This one is a total kicker. I heard waitresses actually claiming the other day they refused to wait on someone because the customer was a poor tipper. What. The. Hell. Excuse me if I am wrong, but doesn’t the law say that in a profession where tips are accrued and taxed, that the employer has to make up the difference if the employee is short of minimum wage? Uh, yeah, that’s what it says alright. Want to make more money? Quit and work at a factory for $8 an hour. It’s a lot harder work, but you’ll make that almighty dollar.
    4. Overcharging me
    You ran down the specials for the day. You gave me the menu, and I looked it over. Every single food item and plate had a corresponding price attached to it. Don’t try to charge me for a $35 surf and turf when I had the $5.99 blue plate special. It’s in your pad, check it.
    3. Acting like it’s my fault you work so hard
    I have done it. I have had worse jobs.
    Millions of people do it every day. And a lot of people do it at home, for no pay at all, oftentimes shopping, preparing, and cooking your food, and then washing the dishes themselves afterward.
    Face it, it isn’t that hard of a job. Yeah, you’re on your feet a lot. So are doctors, policemen, factory workers, door to door salesmen, and garbage collectors. Everyone has a crappy job. If you don’t believe me, just ask them. You get drinks, give a menu, write down an order, punch it into a touch screen, bring the food out when the little bell rings, and then take my money at the end (and not all of them do all that, but that’s a good main gist). You sometimes find the time to come around to ask if every thing is okay, if I need more coffee or soda, or would like dessert. Sometimes you have to deal with rude or stupid people. But it really isn’t all that hard. If it’s too hard, quit.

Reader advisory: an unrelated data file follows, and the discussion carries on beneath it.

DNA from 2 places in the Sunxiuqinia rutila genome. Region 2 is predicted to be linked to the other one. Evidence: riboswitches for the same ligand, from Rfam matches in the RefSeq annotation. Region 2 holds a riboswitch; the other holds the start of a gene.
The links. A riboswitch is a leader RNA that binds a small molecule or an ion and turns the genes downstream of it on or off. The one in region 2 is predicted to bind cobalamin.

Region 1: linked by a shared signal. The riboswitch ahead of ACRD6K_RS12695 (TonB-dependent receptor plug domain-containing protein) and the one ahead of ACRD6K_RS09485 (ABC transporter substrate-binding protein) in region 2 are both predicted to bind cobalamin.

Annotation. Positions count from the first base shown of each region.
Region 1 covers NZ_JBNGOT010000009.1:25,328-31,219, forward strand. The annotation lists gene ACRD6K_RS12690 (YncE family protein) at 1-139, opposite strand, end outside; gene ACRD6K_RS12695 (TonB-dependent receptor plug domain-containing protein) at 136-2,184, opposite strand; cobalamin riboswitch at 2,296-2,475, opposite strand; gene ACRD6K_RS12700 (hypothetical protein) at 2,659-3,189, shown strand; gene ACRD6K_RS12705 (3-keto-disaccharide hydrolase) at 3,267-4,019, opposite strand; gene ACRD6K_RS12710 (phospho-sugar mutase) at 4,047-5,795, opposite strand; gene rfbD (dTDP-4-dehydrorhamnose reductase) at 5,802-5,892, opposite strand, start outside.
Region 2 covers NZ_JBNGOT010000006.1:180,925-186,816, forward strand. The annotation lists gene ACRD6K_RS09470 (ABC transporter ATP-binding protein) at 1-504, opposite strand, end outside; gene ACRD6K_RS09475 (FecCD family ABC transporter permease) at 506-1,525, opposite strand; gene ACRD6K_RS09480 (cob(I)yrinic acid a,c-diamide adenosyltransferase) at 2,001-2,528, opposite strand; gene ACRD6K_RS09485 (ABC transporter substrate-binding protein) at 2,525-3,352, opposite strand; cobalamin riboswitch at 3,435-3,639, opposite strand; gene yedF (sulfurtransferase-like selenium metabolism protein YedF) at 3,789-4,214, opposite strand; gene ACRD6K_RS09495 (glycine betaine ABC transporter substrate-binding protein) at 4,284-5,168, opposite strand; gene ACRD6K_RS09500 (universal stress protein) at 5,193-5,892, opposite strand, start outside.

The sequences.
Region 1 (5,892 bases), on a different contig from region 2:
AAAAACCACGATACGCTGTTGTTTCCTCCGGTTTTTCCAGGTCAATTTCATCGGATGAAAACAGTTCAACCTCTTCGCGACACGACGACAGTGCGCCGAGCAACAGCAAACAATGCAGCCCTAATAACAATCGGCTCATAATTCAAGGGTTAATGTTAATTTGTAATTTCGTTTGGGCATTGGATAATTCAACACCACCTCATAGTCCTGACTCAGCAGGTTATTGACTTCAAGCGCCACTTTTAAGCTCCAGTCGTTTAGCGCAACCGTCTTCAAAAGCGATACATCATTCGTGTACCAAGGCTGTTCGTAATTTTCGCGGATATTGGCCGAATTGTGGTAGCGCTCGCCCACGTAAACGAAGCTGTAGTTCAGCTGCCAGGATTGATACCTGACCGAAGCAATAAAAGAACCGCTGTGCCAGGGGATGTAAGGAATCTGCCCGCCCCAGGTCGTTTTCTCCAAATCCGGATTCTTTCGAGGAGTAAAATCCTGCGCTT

You want hard? Get a job in a steel foundry. Try shoveling the slag around the press when you just got done forging a steel ingot that has to remain above 1900 degrees Fahrenheit. Cause that slag is not feather light. And the heat gathered in the surrounding metal of the press and slides sure as hell doesn’t make it any easier. Do that for a couple of days, then we’ll see how hard you think taking orders and carrying food is.
    2. Fighting over who gets the next table or where they sit
    Yeah, you survive off your tips. Ergo, the more customers you wait on, the bigger the wad in your pocket. But I don’t want to hear about it. Whose ever turn it is, work it out. It’s what managers are for if you people can’t get along.
    And telling me, a single diner, I can’t sit at the counter cause it isn’t in my waitress’ section is total BS. She walks by the counter on the way into the kitchen. How is that keeping her from waiting on me because of my personal seating selection? And think if I was in a booth designed for four to six people alone, and a family came in, and all that was left as far as seating was… a single stool at the counter. Use your brains to do a little math once in a while. It won’t hurt you, and you need to stop thinking about how much partying you are going to do this coming weekend.